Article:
On April 27, 2008 a raging inferno erupted at a popular Los Angeles restaurant. The eatery was packed at the time, serving about 90 patrons, all of whom evacuated safely, but within half an hour, half a million dollars in damage had been suffered and the doors to Off Vine, a beloved cornerstone of Hollywood’s culinary scene since it opened in 1989, were shuttered indefinitely. Brunch in Hollywood hasn’t been the same since.
But on March 18, 2010, almost two years after the engulfing fire practically consumed this adorable, quaint converted craftsman home dating back to 1908, it has returned triumphantly with a renovated interior and a new upstairs dining area available for dinner or private events.
Co-owner Richard Falzone explains it was a long road to rebuild the beloved restaurant after such a devastating tragedy, which was determined to have been caused by an electrical problem. Falzone, along with owners Greg Fedderly and chef/owner Tony Hernandez, wanted to maintain the beauty and charm of the home so many Angelenos had come to know and love, but they also needed to upgrade the space in certain ways. In the end, it took insurance money, numerous bank loans, and an extra $100,000, garnered through fundraisers and donations from regulars, to be able to re-open Off Vine’s doors.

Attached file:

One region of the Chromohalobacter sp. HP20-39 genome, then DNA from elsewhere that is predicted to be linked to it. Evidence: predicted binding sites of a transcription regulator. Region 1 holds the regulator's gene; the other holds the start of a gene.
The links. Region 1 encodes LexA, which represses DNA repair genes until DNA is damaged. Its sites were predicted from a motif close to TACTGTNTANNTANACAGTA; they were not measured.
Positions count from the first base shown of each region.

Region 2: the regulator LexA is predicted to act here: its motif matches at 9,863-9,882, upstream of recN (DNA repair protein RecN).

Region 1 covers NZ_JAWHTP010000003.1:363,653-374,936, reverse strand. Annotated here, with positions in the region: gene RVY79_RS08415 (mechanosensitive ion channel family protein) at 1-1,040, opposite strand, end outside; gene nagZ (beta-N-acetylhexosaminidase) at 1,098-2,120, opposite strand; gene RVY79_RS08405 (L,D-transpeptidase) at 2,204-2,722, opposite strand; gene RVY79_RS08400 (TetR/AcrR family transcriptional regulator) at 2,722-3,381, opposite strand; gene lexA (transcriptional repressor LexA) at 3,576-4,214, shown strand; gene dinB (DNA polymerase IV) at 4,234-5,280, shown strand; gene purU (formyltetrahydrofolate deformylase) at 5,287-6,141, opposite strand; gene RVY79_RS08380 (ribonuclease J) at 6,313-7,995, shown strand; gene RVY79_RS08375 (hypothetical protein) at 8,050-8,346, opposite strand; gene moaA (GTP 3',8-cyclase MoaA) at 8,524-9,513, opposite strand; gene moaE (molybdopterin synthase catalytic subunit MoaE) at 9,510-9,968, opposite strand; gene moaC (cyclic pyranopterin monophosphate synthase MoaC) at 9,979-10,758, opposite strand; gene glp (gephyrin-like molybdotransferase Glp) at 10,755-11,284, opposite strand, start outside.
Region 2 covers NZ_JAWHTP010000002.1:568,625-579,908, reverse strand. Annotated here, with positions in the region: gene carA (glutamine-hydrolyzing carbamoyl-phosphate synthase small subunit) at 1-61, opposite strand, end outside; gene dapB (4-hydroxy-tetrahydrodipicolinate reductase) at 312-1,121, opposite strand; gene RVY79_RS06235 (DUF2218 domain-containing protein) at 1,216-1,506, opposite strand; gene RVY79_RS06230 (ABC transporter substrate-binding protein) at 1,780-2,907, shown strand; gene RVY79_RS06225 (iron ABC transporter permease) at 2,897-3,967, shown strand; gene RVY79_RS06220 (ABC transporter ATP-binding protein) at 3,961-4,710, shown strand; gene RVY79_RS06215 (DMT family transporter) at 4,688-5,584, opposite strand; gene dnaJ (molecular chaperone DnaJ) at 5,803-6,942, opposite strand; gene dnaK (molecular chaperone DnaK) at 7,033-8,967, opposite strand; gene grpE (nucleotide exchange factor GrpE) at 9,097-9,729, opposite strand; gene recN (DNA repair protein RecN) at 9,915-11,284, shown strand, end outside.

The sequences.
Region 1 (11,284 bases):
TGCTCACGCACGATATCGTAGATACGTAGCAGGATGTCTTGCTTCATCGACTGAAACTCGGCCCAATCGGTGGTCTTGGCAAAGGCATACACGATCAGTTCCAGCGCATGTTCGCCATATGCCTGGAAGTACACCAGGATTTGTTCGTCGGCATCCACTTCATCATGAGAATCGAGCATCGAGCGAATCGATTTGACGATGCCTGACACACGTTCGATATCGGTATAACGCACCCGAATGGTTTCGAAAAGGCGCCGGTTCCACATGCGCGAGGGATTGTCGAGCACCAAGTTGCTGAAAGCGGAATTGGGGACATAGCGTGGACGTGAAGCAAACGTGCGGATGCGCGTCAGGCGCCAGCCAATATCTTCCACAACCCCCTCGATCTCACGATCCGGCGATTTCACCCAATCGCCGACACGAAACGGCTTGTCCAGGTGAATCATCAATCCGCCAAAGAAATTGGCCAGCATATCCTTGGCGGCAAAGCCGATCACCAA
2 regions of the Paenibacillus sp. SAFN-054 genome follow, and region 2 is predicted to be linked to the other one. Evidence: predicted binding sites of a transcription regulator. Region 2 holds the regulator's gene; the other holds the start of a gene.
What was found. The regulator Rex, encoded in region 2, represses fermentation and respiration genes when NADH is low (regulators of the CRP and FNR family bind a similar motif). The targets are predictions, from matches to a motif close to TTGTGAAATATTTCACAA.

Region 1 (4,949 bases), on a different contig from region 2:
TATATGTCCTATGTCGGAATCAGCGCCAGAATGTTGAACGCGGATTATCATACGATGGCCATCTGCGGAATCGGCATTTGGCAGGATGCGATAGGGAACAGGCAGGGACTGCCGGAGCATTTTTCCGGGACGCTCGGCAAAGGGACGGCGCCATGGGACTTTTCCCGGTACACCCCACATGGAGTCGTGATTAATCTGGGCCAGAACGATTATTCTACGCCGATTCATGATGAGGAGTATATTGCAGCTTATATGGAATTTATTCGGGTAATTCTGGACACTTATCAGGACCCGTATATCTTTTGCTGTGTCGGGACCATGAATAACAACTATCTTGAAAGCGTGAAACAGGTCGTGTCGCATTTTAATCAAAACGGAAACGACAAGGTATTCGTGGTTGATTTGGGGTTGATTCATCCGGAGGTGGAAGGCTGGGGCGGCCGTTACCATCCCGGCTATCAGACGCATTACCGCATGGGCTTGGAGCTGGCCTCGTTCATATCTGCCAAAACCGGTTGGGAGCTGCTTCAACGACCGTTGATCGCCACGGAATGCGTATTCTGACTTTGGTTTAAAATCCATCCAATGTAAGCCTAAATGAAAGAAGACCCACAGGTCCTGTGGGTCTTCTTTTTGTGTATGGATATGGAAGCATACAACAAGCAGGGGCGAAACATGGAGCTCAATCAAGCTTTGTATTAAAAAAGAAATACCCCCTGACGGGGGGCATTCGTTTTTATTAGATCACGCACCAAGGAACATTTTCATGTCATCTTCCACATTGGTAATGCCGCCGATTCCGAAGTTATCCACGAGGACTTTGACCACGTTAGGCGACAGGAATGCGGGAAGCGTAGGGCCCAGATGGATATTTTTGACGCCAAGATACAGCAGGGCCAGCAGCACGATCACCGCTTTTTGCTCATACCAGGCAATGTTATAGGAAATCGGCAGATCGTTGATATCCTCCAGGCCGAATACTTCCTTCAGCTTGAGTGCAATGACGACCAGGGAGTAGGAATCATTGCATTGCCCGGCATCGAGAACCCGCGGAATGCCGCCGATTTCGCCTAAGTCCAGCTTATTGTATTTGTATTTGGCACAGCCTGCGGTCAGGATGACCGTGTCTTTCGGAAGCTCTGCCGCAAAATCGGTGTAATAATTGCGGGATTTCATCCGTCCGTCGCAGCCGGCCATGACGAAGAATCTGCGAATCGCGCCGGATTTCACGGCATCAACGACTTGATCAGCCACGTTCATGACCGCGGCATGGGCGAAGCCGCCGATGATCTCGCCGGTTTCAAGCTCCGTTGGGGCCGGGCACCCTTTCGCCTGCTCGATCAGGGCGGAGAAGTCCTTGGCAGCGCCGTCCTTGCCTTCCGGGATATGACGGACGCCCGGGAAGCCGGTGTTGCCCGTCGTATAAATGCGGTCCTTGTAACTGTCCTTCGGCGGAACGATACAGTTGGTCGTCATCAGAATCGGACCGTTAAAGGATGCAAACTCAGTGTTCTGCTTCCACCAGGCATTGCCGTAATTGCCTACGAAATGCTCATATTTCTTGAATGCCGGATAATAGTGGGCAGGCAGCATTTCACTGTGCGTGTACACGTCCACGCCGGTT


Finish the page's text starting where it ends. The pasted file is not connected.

“I felt like George Bailey,” Falzone smiles. “We were so lucky we had that kind of community support.”
It’s easy to see why. Walking into the restaurant, which is tucked away, you guessed it, off Vine and south of Sunset, you feel as if you’ve been whisked from Los Angeles and transported to a lovely home in the south of France. Make no mistake; Off Vine is a home run if you’re looking to make a great first impression on a date.
While many things at Off Vine have been revamped, regulars will be happy to know the menu has stayed the same and that includes their brunch which, for two decades, has been one of LA’s most beloved weekend destinations. With the return of signature dishes like the Off Vine French Toast, made with rustic raisin nut bread, or the Eggs Sardo, a vegetarian version of Eggs Benedict with artichoke bottoms substituting for Canadian bacon and English muffins, expect long waits on Saturday and Sunday.